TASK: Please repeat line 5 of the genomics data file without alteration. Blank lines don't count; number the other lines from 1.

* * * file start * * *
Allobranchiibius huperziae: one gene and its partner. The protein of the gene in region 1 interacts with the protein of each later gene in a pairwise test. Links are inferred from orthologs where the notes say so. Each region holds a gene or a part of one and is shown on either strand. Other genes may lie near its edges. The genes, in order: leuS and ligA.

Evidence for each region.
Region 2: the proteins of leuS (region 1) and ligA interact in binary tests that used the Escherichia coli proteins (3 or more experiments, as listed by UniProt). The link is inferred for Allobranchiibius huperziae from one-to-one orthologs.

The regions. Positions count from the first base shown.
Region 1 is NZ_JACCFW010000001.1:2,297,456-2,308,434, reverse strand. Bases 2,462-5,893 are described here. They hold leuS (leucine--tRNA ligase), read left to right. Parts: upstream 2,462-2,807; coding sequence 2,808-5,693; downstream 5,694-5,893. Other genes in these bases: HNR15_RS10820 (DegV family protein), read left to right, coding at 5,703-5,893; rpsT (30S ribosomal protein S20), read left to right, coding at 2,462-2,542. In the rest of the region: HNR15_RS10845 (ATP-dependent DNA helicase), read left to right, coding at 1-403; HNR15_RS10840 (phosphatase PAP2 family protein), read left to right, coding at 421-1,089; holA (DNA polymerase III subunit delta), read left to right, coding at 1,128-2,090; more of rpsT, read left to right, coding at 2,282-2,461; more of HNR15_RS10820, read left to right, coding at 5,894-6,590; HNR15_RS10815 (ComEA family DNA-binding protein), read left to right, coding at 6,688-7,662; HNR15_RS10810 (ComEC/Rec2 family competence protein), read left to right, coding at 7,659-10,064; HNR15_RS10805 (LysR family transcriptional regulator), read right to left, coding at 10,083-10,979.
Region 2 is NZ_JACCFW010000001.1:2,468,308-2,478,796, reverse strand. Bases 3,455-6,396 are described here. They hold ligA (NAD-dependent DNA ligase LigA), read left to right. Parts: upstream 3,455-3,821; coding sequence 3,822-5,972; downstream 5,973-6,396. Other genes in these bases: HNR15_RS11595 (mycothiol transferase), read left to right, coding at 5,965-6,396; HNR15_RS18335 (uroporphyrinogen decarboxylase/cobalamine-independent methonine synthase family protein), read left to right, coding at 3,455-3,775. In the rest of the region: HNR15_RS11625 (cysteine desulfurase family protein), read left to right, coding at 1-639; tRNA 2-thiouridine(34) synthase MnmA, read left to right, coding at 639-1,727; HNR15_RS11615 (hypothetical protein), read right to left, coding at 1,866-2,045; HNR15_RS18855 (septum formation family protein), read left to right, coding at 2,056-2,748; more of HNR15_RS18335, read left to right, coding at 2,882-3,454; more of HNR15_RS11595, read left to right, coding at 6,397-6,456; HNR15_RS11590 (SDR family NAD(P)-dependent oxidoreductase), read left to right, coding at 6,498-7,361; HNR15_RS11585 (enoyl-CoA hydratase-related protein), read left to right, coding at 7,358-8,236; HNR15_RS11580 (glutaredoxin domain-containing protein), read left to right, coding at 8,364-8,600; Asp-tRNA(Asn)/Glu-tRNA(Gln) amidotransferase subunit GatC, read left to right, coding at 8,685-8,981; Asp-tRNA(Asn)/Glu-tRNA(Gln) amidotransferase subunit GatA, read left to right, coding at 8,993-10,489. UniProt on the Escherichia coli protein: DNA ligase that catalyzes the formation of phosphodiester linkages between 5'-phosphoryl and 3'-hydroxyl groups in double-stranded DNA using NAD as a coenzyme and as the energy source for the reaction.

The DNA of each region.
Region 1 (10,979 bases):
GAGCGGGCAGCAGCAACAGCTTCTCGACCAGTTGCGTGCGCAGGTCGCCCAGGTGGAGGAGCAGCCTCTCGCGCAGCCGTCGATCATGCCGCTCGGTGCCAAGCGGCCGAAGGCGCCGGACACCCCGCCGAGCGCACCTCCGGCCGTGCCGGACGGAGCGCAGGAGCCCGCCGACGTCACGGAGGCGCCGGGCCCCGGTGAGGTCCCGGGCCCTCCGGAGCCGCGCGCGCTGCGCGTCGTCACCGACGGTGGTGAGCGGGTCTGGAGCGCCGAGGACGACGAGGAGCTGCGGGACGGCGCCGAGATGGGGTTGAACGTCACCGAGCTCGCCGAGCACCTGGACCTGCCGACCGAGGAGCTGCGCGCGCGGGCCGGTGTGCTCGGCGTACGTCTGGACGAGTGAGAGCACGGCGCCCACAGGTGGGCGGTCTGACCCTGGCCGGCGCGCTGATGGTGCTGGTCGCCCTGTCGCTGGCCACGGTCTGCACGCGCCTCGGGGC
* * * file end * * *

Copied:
Region 1 is NZ_JACCFW010000001.1:2,297,456-2,308,434, reverse strand. Bases 2,462-5,893 are described here. They hold leuS (leucine--tRNA ligase), read left to right. Parts: upstream 2,462-2,807; coding sequence 2,808-5,693; downstream 5,694-5,893. Other genes in these bases: HNR15_RS10820 (DegV family protein), read left to right, coding at 5,703-5,893; rpsT (30S ribosomal protein S20), read left to right, coding at 2,462-2,542. In the rest of the region: HNR15_RS10845 (ATP-dependent DNA helicase), read left to right, coding at 1-403; HNR15_RS10840 (phosphatase PAP2 family protein), read left to right, coding at 421-1,089; holA (DNA polymerase III subunit delta), read left to right, coding at 1,128-2,090; more of rpsT, read left to right, coding at 2,282-2,461; more of HNR15_RS10820, read left to right, coding at 5,894-6,590; HNR15_RS10815 (ComEA family DNA-binding protein), read left to right, coding at 6,688-7,662; HNR15_RS10810 (ComEC/Rec2 family competence protein), read left to right, coding at 7,659-10,064; HNR15_RS10805 (LysR family transcriptional regulator), read right to left, coding at 10,083-10,979.